This Day In History

1719 The Grenadier company of Wills' Regiment (later 1st East Lancashires), part of an expedition sent to capture the French-held Fort Annapolis, Nova Scotia, provide cover for the landing of the Marines. The French are allowing Annapolis to be used as a base for privateers attacking British settlements in New England.
1915 Battle of Loos. The final British offensive of 1915 begins. 1st Loyal North Lancashires make a gallant but unsuccessful assault in the face of uncut German wire, machine guns and gas. When, after a second attempt, the survivors rally in the trenches, only 3 officers and 159 other ranks remain on their feet, 16 officers and 489 men having fallen. It is in the aftermath of this attack that Private Henry Kenny earns the Victoria Cross. Also on this day 2nd South Lancashires make a brave but costly attack on the Bellewarde Ridge, but lose heavily to the lethal combination of machine guns and barbed wire.
1915 Private Henry Kenny, 1st Loyals, wins the VC near Loos, France, by going into No Man's Land on six separate occasions, and under heavy fire each time, to bring in wounded men
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Letter from Lt Col Rickman, Commanding Officer, 11th East Lancashire Regt, to the father of 2nd Lt Basil Horsfall VC

(This letter was posted on the BBC’s WWI 90th Anniversary Remembrance Wall, by Hannah Mehiri, on 11 November 2008 –  http://www.bbc.co.uk/remembrance/wall/record/12158)

In the action fought between Ablainzeville and Mayannaville on 26th and 27th March 1918, my Battalion (11th East Lancs.) was holding the ridge which runs between Ablainzeville and Mayannaville. My left was on the road which runs from Courcelles Le Comte Le Ayette. The enemy attacked very heavily on the dates mentioned. Your son was commanding the left platoon of my left company. The 11th East Lancs. prolonged the line towards Mayonnaville. The 11th East Lancs. were driven off the ridge but your son continued to hold to his position. I received a message from him saying that he had been driven back but that he was counterattacking which he most successfully did, driving the enemy back and gaining his objective. He being wounded severely at the time. Hearing that the two other platoon commanders on the ridge were both killed and the other platoon commander wounded he refused to leave his men. Throughout the day a very heavy fight was continued. Twice your son lost his position but each time he counterattacked, driving the enemy back. He held his ground though his Company had lost 135 out of 180 engaged. In the evening when both my flanks were driven in on to my headquarters, I sent written instructions to your son to retire on to the line of Ayette. He received the instructions and carried them out, himself remaining behind to supervise the retirement. During the retirement he was unfortunately killed close to the ridge which he had so gallantly held for two days. His body had to be left where he fell, and the ridge has been in the possession of the Germans ever since. By his splendid example and devotion to duty undoubtedly a very critical situation was saved. The division on my right had been driven in. The bridge on my left had evacuated its position and the troops under my command held two German Divisions for 2½ days and nights – and then with both flanks in the air they only retired 1000 yards which the line is today held.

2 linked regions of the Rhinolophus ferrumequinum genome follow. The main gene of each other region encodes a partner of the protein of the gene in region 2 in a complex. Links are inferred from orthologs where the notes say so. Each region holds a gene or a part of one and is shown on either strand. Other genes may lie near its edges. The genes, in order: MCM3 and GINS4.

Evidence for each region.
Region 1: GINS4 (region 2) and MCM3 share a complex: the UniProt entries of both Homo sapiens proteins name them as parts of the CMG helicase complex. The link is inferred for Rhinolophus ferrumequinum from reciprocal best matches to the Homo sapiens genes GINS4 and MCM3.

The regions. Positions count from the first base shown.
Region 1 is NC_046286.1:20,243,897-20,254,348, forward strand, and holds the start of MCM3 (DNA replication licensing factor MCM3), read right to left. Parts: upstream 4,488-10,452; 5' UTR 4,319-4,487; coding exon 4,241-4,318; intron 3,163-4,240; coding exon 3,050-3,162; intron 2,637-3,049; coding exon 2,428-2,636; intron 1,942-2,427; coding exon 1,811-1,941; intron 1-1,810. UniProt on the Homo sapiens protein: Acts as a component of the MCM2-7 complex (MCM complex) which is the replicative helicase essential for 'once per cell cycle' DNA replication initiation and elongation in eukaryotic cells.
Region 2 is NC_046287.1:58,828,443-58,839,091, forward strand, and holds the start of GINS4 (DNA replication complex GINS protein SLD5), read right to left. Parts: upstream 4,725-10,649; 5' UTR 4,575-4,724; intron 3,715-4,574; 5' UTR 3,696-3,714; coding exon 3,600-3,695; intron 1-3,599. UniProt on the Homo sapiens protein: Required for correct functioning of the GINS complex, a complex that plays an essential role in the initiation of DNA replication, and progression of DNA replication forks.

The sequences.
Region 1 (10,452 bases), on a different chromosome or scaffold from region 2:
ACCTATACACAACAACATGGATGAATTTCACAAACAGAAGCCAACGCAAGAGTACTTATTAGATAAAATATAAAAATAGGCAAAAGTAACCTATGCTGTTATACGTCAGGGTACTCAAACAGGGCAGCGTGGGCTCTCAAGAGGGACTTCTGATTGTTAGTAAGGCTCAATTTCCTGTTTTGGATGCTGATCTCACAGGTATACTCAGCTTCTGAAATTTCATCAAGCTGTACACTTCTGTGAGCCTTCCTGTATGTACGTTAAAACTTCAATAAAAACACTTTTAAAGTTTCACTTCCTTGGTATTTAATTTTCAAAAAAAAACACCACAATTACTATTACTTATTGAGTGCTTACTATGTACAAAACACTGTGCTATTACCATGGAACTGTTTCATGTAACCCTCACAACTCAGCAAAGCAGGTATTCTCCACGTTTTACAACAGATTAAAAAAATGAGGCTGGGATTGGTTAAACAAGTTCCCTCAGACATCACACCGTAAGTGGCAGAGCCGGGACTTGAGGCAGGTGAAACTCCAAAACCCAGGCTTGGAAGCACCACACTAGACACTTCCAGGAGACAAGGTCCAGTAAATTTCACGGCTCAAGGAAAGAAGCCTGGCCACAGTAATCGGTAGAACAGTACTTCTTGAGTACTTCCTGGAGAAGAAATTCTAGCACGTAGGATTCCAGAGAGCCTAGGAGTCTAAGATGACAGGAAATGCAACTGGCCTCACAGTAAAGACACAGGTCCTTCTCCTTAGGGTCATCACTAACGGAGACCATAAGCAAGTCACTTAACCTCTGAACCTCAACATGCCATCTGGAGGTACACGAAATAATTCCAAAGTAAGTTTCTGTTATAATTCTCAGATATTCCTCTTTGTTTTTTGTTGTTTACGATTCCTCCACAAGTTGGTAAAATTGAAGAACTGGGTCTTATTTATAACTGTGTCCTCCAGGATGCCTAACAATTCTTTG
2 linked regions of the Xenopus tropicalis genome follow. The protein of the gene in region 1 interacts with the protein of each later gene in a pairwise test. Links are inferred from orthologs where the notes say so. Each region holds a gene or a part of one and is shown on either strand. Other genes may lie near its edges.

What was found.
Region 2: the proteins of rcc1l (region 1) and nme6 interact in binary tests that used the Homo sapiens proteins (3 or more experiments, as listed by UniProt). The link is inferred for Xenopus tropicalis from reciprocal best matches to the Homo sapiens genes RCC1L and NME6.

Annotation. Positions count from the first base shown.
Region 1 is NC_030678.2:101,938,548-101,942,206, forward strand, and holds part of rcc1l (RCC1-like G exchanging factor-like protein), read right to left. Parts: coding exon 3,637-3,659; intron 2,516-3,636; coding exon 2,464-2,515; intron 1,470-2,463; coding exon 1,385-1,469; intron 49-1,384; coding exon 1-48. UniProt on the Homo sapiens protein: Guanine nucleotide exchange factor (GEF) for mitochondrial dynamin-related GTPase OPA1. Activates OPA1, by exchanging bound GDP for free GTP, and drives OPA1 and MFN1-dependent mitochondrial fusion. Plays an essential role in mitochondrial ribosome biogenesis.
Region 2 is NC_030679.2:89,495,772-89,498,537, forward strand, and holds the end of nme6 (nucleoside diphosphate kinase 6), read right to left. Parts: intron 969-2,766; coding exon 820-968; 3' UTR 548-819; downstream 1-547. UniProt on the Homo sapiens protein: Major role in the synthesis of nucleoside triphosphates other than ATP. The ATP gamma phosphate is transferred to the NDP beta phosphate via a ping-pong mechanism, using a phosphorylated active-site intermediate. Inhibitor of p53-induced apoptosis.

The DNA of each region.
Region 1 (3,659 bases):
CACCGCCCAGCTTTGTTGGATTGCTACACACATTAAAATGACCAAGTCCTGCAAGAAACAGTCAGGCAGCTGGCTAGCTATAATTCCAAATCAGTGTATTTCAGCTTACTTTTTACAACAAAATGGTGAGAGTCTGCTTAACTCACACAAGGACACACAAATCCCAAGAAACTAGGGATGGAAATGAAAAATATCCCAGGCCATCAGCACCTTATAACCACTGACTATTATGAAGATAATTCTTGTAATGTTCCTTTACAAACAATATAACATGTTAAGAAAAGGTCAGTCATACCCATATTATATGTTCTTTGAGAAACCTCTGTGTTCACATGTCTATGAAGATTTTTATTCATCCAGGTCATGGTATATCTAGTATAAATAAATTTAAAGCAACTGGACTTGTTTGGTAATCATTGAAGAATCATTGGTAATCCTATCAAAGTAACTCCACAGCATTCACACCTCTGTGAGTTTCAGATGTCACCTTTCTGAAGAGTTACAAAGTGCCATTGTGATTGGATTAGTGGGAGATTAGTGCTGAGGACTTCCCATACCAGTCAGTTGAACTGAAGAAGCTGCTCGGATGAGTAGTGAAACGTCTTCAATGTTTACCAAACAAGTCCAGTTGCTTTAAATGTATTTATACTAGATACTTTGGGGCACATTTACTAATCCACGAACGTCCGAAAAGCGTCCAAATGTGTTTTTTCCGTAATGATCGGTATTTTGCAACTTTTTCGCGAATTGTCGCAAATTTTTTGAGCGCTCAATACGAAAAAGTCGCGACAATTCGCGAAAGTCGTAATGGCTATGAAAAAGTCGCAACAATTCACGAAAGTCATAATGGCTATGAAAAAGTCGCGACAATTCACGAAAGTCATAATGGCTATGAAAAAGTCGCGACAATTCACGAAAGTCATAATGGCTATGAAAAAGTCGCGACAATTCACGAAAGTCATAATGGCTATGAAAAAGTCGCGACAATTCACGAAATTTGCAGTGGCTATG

There is little that I can say that befits the glorious record of your son’™s death, and the battalion and all the regiment are so righteously proud of the glorious deeds in which won for your son the highest award of fame that can be granted to a soldier. On the award being received I paraded the battalion and called them to attention to hear the record of the dead which won for the Regiment this undying reward.

Alas your son had gone in earning for his battalion the undying fame of a Victoria Cross.

Beloved by all, respected by all. A magnificent example of cool bravery, splendid endurance and a record of the greatest gallantry under the most adverse conditions. His name will forever be remembered by his regiment and by all who had the honour to know him.

I can only add my deepest sympathy to you in your loss, and I can assure you if there is anything I can do for you, I should only be too pleased.

I have lost a personal friend and an Officer whose deeds will forever go down to posterity.

With my deepest sympathy

Believe me, yours sincerely,

(Sgd.) Arthur Rickman, Lieut.Col.